NCPA - National Center for Policy Analysis

U.S. Should Choose Skilled Immigrants

February 8, 2001

Many immigrants to the United States are unskilled and less educated, since about three-quarters of them are admitted only because they have relatives here. About 12 percent of legal immigrants are admitted for their special skills; but the system for defining desirable occupational capabilities is archaic, so only about 5 percent of legal immigrants actually bring valuable technical or professional skills.

The U.S. would be better off if immigrants were highly skilled, says Harvard University economist George Borjas.

  • Skilled immigrants earn more, pay higher taxes and require fewer social services than less-skilled immigrants.
  • Skilled immigration therefore increases the after-tax income of natives.
  • Because businesses become more productive when machinery is combined with a skilled worker, American firms would gain more if the immigrant flow were composed of skilled workers.
  • The gains from skilled immigration would be even larger if the knowledge, skills and abilities that immigrants bring in can somehow be picked up by natives who interact with them.

How can the United States select skilled workers from its very large pool of visa applicants? The solution might be a point system like the ones used by Canada, Australia and New Zealand. Applying immigrants could be graded in terms of their age, educational attainment, work experience, English language proficiency and occupation. Those applicants who score enough points would qualify for entry, while those who fail the test are denied entry.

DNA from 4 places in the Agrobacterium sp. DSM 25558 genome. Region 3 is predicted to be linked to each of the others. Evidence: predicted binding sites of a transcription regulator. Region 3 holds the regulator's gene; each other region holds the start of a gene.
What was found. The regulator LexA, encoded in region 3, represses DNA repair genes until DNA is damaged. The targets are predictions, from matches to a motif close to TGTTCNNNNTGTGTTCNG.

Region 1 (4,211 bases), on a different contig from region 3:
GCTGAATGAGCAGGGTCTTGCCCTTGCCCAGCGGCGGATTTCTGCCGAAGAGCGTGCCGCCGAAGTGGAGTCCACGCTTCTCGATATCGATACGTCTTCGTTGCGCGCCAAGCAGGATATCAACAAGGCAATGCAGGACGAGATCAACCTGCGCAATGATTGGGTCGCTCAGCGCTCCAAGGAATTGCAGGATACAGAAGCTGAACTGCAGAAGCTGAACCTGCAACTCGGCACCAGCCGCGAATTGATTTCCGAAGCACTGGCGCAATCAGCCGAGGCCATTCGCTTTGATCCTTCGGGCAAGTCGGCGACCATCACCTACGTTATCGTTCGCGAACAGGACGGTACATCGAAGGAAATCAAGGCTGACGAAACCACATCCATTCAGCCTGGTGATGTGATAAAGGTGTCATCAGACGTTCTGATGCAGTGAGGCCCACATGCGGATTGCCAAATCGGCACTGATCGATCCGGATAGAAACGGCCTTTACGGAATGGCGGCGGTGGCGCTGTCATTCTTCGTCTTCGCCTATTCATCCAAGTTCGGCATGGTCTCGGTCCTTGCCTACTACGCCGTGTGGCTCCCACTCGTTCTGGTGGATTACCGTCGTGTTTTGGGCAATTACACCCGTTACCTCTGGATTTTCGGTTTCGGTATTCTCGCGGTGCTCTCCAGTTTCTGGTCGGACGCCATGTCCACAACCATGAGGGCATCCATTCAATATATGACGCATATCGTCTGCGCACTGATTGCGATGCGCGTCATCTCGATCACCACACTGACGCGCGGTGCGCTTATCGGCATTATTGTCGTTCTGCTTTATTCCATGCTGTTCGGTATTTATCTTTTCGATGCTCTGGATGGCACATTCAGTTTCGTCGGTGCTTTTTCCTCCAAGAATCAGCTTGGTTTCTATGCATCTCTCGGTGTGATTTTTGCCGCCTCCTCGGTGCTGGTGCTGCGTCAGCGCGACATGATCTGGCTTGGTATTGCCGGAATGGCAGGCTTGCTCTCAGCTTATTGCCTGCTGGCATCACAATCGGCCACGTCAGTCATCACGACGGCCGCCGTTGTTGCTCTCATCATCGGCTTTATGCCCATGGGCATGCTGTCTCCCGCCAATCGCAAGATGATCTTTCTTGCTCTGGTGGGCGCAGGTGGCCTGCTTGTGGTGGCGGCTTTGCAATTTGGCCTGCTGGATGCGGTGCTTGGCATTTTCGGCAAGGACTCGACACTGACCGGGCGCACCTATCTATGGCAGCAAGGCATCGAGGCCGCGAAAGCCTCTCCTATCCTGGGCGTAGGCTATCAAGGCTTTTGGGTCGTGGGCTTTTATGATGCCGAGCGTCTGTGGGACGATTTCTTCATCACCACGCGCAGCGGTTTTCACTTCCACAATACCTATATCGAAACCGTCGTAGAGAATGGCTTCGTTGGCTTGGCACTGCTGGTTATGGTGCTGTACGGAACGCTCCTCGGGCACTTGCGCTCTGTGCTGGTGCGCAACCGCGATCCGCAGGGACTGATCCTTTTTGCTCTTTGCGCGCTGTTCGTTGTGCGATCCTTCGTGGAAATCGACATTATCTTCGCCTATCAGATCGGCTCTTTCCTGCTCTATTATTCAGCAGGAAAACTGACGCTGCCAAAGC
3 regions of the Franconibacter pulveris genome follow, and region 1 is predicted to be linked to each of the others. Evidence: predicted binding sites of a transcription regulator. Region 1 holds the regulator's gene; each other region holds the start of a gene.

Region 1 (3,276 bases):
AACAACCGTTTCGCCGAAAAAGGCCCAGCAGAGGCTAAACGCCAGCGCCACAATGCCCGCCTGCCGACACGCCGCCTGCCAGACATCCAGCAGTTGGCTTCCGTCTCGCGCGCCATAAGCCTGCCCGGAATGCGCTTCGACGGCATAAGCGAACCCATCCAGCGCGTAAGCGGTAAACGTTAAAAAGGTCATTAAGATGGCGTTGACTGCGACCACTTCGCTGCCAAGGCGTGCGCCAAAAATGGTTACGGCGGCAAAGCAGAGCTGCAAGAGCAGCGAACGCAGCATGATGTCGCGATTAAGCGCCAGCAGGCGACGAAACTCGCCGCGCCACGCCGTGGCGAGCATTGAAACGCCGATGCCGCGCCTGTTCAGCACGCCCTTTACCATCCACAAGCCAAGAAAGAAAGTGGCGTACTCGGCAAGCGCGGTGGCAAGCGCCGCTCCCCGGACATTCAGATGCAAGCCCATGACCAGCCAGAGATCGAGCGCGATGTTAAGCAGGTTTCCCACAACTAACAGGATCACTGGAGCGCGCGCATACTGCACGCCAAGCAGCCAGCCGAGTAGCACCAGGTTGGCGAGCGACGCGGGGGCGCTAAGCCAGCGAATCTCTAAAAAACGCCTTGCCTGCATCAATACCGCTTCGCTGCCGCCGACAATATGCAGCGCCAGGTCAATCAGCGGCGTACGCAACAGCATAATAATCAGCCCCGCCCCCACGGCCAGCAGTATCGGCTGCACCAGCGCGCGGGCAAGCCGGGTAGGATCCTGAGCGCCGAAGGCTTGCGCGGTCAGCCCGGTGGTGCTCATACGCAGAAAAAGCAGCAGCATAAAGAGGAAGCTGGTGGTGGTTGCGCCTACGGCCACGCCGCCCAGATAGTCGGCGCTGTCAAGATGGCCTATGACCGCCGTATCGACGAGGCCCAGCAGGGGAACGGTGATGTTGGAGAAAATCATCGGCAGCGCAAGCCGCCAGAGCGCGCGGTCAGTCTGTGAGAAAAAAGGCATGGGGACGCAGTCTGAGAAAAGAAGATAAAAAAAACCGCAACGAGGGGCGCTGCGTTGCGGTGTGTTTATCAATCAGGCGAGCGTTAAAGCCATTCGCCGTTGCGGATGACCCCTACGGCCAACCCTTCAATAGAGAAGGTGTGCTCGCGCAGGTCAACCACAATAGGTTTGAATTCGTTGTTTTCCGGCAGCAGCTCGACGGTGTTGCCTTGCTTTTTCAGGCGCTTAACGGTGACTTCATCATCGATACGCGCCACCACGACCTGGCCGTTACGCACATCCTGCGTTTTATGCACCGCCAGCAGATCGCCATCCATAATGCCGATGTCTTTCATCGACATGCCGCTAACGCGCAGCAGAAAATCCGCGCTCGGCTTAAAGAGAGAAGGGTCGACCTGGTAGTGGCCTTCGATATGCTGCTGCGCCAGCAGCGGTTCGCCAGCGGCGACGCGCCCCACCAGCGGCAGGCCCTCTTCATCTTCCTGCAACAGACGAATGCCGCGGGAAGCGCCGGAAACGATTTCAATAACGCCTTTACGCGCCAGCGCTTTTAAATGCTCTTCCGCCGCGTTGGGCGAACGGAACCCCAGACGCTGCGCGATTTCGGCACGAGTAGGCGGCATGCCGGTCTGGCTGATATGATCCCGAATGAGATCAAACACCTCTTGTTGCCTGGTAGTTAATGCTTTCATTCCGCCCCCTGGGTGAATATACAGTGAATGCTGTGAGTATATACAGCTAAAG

But if enough immigrants with the desired skills don't apply for immigration, the U.S. could either raise the price it is willing to pay (by offering incentives to immigrants with the desired skills), or withdraw from the market and wait for economic conditions that will bring the types of workers most beneficial for the country.

Source: George Borjas, "The Case for Choosing More Skilled Immigrants," American Enterprise, December 2000.


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